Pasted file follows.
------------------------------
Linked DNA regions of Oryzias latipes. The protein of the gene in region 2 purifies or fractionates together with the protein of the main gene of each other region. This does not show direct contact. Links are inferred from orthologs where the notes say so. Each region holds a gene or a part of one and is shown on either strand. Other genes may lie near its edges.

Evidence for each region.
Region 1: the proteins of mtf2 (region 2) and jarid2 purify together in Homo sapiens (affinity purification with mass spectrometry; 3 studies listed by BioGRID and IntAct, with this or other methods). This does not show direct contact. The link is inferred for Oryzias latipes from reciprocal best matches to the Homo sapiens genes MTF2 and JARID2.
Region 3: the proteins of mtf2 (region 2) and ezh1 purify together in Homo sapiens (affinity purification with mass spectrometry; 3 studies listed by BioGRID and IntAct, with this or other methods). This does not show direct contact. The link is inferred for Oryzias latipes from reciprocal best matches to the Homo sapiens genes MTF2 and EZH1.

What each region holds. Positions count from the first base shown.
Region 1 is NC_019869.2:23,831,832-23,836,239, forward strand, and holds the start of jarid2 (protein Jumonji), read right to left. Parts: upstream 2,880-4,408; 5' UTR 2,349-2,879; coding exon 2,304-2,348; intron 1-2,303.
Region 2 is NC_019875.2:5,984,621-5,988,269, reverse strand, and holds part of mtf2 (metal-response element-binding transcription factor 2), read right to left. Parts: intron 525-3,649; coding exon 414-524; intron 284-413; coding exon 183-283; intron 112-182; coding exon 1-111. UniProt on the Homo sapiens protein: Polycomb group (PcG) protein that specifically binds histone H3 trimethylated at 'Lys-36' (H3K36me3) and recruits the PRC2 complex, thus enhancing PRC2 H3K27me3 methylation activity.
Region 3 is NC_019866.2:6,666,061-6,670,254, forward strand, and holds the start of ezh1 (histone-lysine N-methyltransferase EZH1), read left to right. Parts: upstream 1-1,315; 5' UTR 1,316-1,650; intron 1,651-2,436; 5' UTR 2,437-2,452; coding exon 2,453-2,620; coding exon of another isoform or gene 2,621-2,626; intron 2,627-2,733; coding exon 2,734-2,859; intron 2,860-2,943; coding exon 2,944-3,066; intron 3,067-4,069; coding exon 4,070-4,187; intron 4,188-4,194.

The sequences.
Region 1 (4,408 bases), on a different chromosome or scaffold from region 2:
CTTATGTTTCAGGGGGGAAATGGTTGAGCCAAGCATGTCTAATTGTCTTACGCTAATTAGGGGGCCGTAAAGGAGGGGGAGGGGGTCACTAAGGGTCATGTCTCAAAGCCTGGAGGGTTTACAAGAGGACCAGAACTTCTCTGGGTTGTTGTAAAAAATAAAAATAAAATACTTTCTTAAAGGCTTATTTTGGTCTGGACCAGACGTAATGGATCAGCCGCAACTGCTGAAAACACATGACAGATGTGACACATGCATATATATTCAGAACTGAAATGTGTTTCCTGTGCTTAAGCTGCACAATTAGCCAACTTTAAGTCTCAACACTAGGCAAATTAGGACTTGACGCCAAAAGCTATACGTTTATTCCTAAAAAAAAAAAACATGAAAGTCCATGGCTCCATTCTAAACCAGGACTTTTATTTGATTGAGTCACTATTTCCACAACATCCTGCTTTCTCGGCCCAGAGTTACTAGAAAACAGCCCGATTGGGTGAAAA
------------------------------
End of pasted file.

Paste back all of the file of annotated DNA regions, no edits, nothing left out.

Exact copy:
Linked DNA regions of Oryzias latipes. The protein of the gene in region 2 purifies or fractionates together with the protein of the main gene of each other region. This does not show direct contact. Links are inferred from orthologs where the notes say so. Each region holds a gene or a part of one and is shown on either strand. Other genes may lie near its edges.

Evidence for each region.
Region 1: the proteins of mtf2 (region 2) and jarid2 purify together in Homo sapiens (affinity purification with mass spectrometry; 3 studies listed by BioGRID and IntAct, with this or other methods). This does not show direct contact. The link is inferred for Oryzias latipes from reciprocal best matches to the Homo sapiens genes MTF2 and JARID2.
Region 3: the proteins of mtf2 (region 2) and ezh1 purify together in Homo sapiens (affinity purification with mass spectrometry; 3 studies listed by BioGRID and IntAct, with this or other methods). This does not show direct contact. The link is inferred for Oryzias latipes from reciprocal best matches to the Homo sapiens genes MTF2 and EZH1.

What each region holds. Positions count from the first base shown.
Region 1 is NC_019869.2:23,831,832-23,836,239, forward strand, and holds the start of jarid2 (protein Jumonji), read right to left. Parts: upstream 2,880-4,408; 5' UTR 2,349-2,879; coding exon 2,304-2,348; intron 1-2,303.
Region 2 is NC_019875.2:5,984,621-5,988,269, reverse strand, and holds part of mtf2 (metal-response element-binding transcription factor 2), read right to left. Parts: intron 525-3,649; coding exon 414-524; intron 284-413; coding exon 183-283; intron 112-182; coding exon 1-111. UniProt on the Homo sapiens protein: Polycomb group (PcG) protein that specifically binds histone H3 trimethylated at 'Lys-36' (H3K36me3) and recruits the PRC2 complex, thus enhancing PRC2 H3K27me3 methylation activity.
Region 3 is NC_019866.2:6,666,061-6,670,254, forward strand, and holds the start of ezh1 (histone-lysine N-methyltransferase EZH1), read left to right. Parts: upstream 1-1,315; 5' UTR 1,316-1,650; intron 1,651-2,436; 5' UTR 2,437-2,452; coding exon 2,453-2,620; coding exon of another isoform or gene 2,621-2,626; intron 2,627-2,733; coding exon 2,734-2,859; intron 2,860-2,943; coding exon 2,944-3,066; intron 3,067-4,069; coding exon 4,070-4,187; intron 4,188-4,194.

The sequences.
Region 1 (4,408 bases), on a different chromosome or scaffold from region 2:
CTTATGTTTCAGGGGGGAAATGGTTGAGCCAAGCATGTCTAATTGTCTTACGCTAATTAGGGGGCCGTAAAGGAGGGGGAGGGGGTCACTAAGGGTCATGTCTCAAAGCCTGGAGGGTTTACAAGAGGACCAGAACTTCTCTGGGTTGTTGTAAAAAATAAAAATAAAATACTTTCTTAAAGGCTTATTTTGGTCTGGACCAGACGTAATGGATCAGCCGCAACTGCTGAAAACACATGACAGATGTGACACATGCATATATATTCAGAACTGAAATGTGTTTCCTGTGCTTAAGCTGCACAATTAGCCAACTTTAAGTCTCAACACTAGGCAAATTAGGACTTGACGCCAAAAGCTATACGTTTATTCCTAAAAAAAAAAAACATGAAAGTCCATGGCTCCATTCTAAACCAGGACTTTTATTTGATTGAGTCACTATTTCCACAACATCCTGCTTTCTCGGCCCAGAGTTACTAGAAAACAGCCCGATTGGGTGAAAA